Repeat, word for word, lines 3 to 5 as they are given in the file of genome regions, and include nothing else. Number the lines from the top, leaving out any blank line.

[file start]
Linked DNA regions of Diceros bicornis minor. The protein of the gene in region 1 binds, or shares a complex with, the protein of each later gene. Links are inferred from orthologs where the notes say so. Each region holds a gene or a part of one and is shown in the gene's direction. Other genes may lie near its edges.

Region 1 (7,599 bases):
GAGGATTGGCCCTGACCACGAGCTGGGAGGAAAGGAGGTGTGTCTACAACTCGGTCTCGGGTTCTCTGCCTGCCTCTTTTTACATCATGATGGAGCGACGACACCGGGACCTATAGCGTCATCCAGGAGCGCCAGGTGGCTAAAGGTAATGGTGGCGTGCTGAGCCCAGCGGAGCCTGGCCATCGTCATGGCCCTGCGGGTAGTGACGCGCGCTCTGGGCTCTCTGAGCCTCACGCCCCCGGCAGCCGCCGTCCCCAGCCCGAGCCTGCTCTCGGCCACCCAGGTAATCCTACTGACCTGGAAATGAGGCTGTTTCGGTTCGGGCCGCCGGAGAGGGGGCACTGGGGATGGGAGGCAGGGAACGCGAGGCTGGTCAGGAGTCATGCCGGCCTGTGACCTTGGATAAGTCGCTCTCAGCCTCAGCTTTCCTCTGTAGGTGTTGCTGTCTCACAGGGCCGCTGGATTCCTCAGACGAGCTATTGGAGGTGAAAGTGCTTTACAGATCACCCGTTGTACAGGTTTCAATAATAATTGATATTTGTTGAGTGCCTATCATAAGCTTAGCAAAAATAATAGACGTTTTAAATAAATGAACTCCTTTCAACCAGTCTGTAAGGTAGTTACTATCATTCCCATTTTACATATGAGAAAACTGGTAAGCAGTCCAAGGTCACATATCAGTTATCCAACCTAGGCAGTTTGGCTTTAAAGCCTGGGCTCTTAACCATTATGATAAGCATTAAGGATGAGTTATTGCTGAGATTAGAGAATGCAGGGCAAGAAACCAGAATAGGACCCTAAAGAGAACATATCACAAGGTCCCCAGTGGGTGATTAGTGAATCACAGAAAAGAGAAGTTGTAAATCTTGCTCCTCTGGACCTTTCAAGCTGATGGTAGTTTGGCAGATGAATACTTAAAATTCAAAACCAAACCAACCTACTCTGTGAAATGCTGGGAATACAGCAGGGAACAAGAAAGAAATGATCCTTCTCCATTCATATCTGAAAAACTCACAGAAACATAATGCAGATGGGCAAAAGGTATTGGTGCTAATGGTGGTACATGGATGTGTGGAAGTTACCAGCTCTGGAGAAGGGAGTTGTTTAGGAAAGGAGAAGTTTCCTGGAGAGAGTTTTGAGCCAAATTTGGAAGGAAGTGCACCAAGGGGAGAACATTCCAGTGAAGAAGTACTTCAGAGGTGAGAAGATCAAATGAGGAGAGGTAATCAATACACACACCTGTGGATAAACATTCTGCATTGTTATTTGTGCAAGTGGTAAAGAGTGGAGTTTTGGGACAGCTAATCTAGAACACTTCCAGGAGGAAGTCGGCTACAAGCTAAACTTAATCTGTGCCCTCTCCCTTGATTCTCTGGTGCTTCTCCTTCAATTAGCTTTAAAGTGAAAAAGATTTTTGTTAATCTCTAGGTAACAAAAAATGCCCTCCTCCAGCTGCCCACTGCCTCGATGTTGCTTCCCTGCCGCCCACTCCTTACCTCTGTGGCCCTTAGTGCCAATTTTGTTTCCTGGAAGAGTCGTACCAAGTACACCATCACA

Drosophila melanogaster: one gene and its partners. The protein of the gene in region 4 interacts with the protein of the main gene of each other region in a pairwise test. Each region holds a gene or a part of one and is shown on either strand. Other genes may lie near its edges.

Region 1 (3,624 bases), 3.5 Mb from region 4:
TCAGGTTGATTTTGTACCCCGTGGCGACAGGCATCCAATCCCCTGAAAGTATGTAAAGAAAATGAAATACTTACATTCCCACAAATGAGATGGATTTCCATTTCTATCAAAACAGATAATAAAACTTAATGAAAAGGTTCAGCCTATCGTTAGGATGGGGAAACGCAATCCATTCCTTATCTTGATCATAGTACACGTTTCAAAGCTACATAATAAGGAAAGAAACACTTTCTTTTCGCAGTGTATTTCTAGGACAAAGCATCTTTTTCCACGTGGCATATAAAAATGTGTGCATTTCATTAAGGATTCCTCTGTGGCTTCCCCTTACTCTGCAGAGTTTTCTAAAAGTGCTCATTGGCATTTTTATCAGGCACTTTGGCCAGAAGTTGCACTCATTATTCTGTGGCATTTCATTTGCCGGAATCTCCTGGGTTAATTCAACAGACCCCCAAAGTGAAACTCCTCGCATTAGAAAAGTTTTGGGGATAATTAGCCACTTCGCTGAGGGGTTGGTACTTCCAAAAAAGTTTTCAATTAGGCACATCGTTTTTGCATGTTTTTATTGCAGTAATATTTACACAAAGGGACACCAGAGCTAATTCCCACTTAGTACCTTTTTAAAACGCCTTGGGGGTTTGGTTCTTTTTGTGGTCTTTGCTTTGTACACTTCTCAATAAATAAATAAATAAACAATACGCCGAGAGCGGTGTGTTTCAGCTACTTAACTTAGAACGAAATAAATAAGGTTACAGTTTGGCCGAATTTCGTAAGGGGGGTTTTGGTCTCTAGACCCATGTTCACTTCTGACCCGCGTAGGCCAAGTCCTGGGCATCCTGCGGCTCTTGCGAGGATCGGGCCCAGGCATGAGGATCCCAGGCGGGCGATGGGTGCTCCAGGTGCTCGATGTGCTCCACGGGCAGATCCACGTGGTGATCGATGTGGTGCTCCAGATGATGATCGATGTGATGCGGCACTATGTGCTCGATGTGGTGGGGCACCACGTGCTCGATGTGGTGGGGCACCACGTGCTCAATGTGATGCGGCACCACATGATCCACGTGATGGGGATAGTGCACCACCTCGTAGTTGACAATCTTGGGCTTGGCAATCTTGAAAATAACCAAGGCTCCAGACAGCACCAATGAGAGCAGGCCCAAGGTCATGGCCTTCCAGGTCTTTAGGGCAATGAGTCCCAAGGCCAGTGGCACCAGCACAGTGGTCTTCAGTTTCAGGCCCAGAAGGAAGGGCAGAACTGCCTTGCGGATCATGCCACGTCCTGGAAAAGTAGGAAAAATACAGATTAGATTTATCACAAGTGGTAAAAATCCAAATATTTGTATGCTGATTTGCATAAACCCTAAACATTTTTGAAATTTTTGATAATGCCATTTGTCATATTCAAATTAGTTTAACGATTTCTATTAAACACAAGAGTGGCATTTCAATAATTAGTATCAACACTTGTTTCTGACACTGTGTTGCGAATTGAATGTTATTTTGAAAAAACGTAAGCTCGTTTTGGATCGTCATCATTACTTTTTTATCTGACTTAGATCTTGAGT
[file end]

GAGGATTGGCCCTGACCACGAGCTGGGAGGAAAGGAGGTGTGTCTACAACTCGGTCTCGGGTTCTCTGCCTGCCTCTTTTTACATCATGATGGAGCGACGACACCGGGACCTATAGCGTCATCCAGGAGCGCCAGGTGGCTAAAGGTAATGGTGGCGTGCTGAGCCCAGCGGAGCCTGGCCATCGTCATGGCCCTGCGGGTAGTGACGCGCGCTCTGGGCTCTCTGAGCCTCACGCCCCCGGCAGCCGCCGTCCCCAGCCCGAGCCTGCTCTCGGCCACCCAGGTAATCCTACTGACCTGGAAATGAGGCTGTTTCGGTTCGGGCCGCCGGAGAGGGGGCACTGGGGATGGGAGGCAGGGAACGCGAGGCTGGTCAGGAGTCATGCCGGCCTGTGACCTTGGATAAGTCGCTCTCAGCCTCAGCTTTCCTCTGTAGGTGTTGCTGTCTCACAGGGCCGCTGGATTCCTCAGACGAGCTATTGGAGGTGAAAGTGCTTTACAGATCACCCGTTGTACAGGTTTCAATAATAATTGATATTTGTTGAGTGCCTATCATAAGCTTAGCAAAAATAATAGACGTTTTAAATAAATGAACTCCTTTCAACCAGTCTGTAAGGTAGTTACTATCATTCCCATTTTACATATGAGAAAACTGGTAAGCAGTCCAAGGTCACATATCAGTTATCCAACCTAGGCAGTTTGGCTTTAAAGCCTGGGCTCTTAACCATTATGATAAGCATTAAGGATGAGTTATTGCTGAGATTAGAGAATGCAGGGCAAGAAACCAGAATAGGACCCTAAAGAGAACATATCACAAGGTCCCCAGTGGGTGATTAGTGAATCACAGAAAAGAGAAGTTGTAAATCTTGCTCCTCTGGACCTTTCAAGCTGATGGTAGTTTGGCAGATGAATACTTAAAATTCAAAACCAAACCAACCTACTCTGTGAAATGCTGGGAATACAGCAGGGAACAAGAAAGAAATGATCCTTCTCCATTCATATCTGAAAAACTCACAGAAACATAATGCAGATGGGCAAAAGGTATTGGTGCTAATGGTGGTACATGGATGTGTGGAAGTTACCAGCTCTGGAGAAGGGAGTTGTTTAGGAAAGGAGAAGTTTCCTGGAGAGAGTTTTGAGCCAAATTTGGAAGGAAGTGCACCAAGGGGAGAACATTCCAGTGAAGAAGTACTTCAGAGGTGAGAAGATCAAATGAGGAGAGGTAATCAATACACACACCTGTGGATAAACATTCTGCATTGTTATTTGTGCAAGTGGTAAAGAGTGGAGTTTTGGGACAGCTAATCTAGAACACTTCCAGGAGGAAGTCGGCTACAAGCTAAACTTAATCTGTGCCCTCTCCCTTGATTCTCTGGTGCTTCTCCTTCAATTAGCTTTAAAGTGAAAAAGATTTTTGTTAATCTCTAGGTAACAAAAAATGCCCTCCTCCAGCTGCCCACTGCCTCGATGTTGCTTCCCTGCCGCCCACTCCTTACCTCTGTGGCCCTTAGTGCCAATTTTGTTTCCTGGAAGAGTCGTACCAAGTACACCATCACA

Drosophila melanogaster: one gene and its partners. The protein of the gene in region 4 interacts with the protein of the main gene of each other region in a pairwise test. Each region holds a gene or a part of one and is shown on either strand. Other genes may lie near its edges.

Region 1 (3,624 bases), 3.5 Mb from region 4: